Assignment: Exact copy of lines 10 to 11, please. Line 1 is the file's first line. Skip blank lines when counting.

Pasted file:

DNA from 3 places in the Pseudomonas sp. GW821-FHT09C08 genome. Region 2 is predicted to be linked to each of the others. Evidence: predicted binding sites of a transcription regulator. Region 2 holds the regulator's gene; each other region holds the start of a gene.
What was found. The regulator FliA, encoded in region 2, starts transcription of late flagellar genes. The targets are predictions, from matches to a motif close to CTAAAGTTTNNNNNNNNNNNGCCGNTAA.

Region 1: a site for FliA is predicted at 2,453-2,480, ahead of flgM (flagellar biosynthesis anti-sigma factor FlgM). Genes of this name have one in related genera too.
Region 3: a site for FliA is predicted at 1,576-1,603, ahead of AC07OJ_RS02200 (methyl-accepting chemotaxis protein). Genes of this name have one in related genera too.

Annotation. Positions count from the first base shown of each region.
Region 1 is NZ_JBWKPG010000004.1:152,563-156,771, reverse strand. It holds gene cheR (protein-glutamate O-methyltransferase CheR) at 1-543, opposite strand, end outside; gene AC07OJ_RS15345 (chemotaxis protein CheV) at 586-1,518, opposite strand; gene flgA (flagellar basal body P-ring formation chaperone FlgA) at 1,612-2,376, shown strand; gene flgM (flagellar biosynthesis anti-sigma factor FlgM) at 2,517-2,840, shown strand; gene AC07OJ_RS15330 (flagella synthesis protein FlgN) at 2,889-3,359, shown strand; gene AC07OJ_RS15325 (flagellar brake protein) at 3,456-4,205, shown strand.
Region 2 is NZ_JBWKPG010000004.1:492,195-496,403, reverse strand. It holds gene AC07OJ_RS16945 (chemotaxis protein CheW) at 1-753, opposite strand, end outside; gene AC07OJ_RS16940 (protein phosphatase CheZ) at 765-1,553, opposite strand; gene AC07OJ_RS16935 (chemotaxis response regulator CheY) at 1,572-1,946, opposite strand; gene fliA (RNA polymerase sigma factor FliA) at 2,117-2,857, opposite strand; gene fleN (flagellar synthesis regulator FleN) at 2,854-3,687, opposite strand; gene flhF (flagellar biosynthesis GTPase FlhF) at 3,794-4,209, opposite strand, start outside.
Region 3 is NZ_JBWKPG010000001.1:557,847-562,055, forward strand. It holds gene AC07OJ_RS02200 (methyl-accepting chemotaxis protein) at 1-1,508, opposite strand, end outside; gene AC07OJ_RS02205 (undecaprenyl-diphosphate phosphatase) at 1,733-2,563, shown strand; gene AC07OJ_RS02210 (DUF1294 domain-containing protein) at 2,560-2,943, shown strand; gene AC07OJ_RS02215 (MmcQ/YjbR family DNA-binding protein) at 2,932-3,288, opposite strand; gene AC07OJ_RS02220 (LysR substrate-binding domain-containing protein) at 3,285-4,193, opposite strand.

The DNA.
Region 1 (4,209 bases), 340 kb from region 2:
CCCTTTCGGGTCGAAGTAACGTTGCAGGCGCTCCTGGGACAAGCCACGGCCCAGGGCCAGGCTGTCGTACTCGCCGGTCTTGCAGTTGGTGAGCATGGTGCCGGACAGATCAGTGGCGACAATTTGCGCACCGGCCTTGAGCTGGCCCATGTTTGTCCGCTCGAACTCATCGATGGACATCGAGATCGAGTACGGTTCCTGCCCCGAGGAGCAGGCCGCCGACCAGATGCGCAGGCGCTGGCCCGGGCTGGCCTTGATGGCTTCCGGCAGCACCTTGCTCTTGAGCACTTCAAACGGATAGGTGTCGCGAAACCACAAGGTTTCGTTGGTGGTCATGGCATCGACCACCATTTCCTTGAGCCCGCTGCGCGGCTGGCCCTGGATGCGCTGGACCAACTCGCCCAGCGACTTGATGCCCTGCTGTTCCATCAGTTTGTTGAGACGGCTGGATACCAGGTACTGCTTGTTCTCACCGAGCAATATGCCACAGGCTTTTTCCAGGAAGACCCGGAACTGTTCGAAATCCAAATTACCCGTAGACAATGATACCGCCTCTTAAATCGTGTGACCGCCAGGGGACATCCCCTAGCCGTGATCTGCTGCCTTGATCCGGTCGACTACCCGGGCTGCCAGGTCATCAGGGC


Region 1 (4,209 bases), 340 kb from region 2:
CCCTTTCGGGTCGAAGTAACGTTGCAGGCGCTCCTGGGACAAGCCACGGCCCAGGGCCAGGCTGTCGTACTCGCCGGTCTTGCAGTTGGTGAGCATGGTGCCGGACAGATCAGTGGCGACAATTTGCGCACCGGCCTTGAGCTGGCCCATGTTTGTCCGCTCGAACTCATCGATGGACATCGAGATCGAGTACGGTTCCTGCCCCGAGGAGCAGGCCGCCGACCAGATGCGCAGGCGCTGGCCCGGGCTGGCCTTGATGGCTTCCGGCAGCACCTTGCTCTTGAGCACTTCAAACGGATAGGTGTCGCGAAACCACAAGGTTTCGTTGGTGGTCATGGCATCGACCACCATTTCCTTGAGCCCGCTGCGCGGCTGGCCCTGGATGCGCTGGACCAACTCGCCCAGCGACTTGATGCCCTGCTGTTCCATCAGTTTGTTGAGACGGCTGGATACCAGGTACTGCTTGTTCTCACCGAGCAATATGCCACAGGCTTTTTCCAGGAAGACCCGGAACTGTTCGAAATCCAAATTACCCGTAGACAATGATACCGCCTCTTAAATCGTGTGACCGCCAGGGGACATCCCCTAGCCGTGATCTGCTGCCTTGATCCGGTCGACTACCCGGGCTGCCAGGTCATCAGGGC